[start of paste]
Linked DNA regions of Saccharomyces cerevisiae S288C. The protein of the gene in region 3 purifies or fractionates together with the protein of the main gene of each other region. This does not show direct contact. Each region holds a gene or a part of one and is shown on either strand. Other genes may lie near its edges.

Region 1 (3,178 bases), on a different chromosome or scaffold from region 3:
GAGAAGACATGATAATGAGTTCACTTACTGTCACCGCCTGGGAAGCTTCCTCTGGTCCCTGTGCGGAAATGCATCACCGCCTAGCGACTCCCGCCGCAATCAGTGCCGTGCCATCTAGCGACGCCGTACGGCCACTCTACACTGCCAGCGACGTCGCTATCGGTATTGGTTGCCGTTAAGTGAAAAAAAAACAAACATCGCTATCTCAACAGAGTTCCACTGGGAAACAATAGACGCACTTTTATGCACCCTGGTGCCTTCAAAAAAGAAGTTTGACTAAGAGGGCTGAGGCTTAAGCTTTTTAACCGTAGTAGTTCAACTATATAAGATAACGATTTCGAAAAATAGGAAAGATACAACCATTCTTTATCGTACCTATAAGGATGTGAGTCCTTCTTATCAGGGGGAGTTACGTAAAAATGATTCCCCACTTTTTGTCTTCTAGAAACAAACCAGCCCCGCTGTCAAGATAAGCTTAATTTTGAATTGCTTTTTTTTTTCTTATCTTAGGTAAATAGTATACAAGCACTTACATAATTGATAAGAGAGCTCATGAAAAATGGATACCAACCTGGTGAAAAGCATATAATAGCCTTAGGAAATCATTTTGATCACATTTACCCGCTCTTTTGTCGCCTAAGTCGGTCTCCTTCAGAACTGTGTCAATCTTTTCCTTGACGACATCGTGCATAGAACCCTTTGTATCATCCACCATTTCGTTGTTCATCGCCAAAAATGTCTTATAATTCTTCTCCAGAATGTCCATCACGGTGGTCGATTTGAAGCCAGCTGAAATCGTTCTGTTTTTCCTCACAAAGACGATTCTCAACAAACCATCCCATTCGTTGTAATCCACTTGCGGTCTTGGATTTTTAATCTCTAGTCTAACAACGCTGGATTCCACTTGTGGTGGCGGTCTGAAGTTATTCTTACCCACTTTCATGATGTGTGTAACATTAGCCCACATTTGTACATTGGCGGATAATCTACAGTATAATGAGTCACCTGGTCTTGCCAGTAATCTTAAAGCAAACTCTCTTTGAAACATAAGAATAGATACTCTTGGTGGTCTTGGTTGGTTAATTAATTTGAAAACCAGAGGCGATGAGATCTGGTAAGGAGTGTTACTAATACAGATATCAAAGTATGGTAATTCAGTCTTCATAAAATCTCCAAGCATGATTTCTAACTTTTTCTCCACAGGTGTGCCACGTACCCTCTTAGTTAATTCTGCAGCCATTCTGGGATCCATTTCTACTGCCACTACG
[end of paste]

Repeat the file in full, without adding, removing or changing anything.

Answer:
Linked DNA regions of Saccharomyces cerevisiae S288C. The protein of the gene in region 3 purifies or fractionates together with the protein of the main gene of each other region. This does not show direct contact. Each region holds a gene or a part of one and is shown on either strand. Other genes may lie near its edges.

Region 1 (3,178 bases), on a different chromosome or scaffold from region 3:
GAGAAGACATGATAATGAGTTCACTTACTGTCACCGCCTGGGAAGCTTCCTCTGGTCCCTGTGCGGAAATGCATCACCGCCTAGCGACTCCCGCCGCAATCAGTGCCGTGCCATCTAGCGACGCCGTACGGCCACTCTACACTGCCAGCGACGTCGCTATCGGTATTGGTTGCCGTTAAGTGAAAAAAAAACAAACATCGCTATCTCAACAGAGTTCCACTGGGAAACAATAGACGCACTTTTATGCACCCTGGTGCCTTCAAAAAAGAAGTTTGACTAAGAGGGCTGAGGCTTAAGCTTTTTAACCGTAGTAGTTCAACTATATAAGATAACGATTTCGAAAAATAGGAAAGATACAACCATTCTTTATCGTACCTATAAGGATGTGAGTCCTTCTTATCAGGGGGAGTTACGTAAAAATGATTCCCCACTTTTTGTCTTCTAGAAACAAACCAGCCCCGCTGTCAAGATAAGCTTAATTTTGAATTGCTTTTTTTTTTCTTATCTTAGGTAAATAGTATACAAGCACTTACATAATTGATAAGAGAGCTCATGAAAAATGGATACCAACCTGGTGAAAAGCATATAATAGCCTTAGGAAATCATTTTGATCACATTTACCCGCTCTTTTGTCGCCTAAGTCGGTCTCCTTCAGAACTGTGTCAATCTTTTCCTTGACGACATCGTGCATAGAACCCTTTGTATCATCCACCATTTCGTTGTTCATCGCCAAAAATGTCTTATAATTCTTCTCCAGAATGTCCATCACGGTGGTCGATTTGAAGCCAGCTGAAATCGTTCTGTTTTTCCTCACAAAGACGATTCTCAACAAACCATCCCATTCGTTGTAATCCACTTGCGGTCTTGGATTTTTAATCTCTAGTCTAACAACGCTGGATTCCACTTGTGGTGGCGGTCTGAAGTTATTCTTACCCACTTTCATGATGTGTGTAACATTAGCCCACATTTGTACATTGGCGGATAATCTACAGTATAATGAGTCACCTGGTCTTGCCAGTAATCTTAAAGCAAACTCTCTTTGAAACATAAGAATAGATACTCTTGGTGGTCTTGGTTGGTTAATTAATTTGAAAACCAGAGGCGATGAGATCTGGTAAGGAGTGTTACTAATACAGATATCAAAGTATGGTAATTCAGTCTTCATAAAATCTCCAAGCATGATTTCTAACTTTTTCTCCACAGGTGTGCCACGTACCCTCTTAGTTAATTCTGCAGCCATTCTGGGATCCATTTCTACTGCCACTACG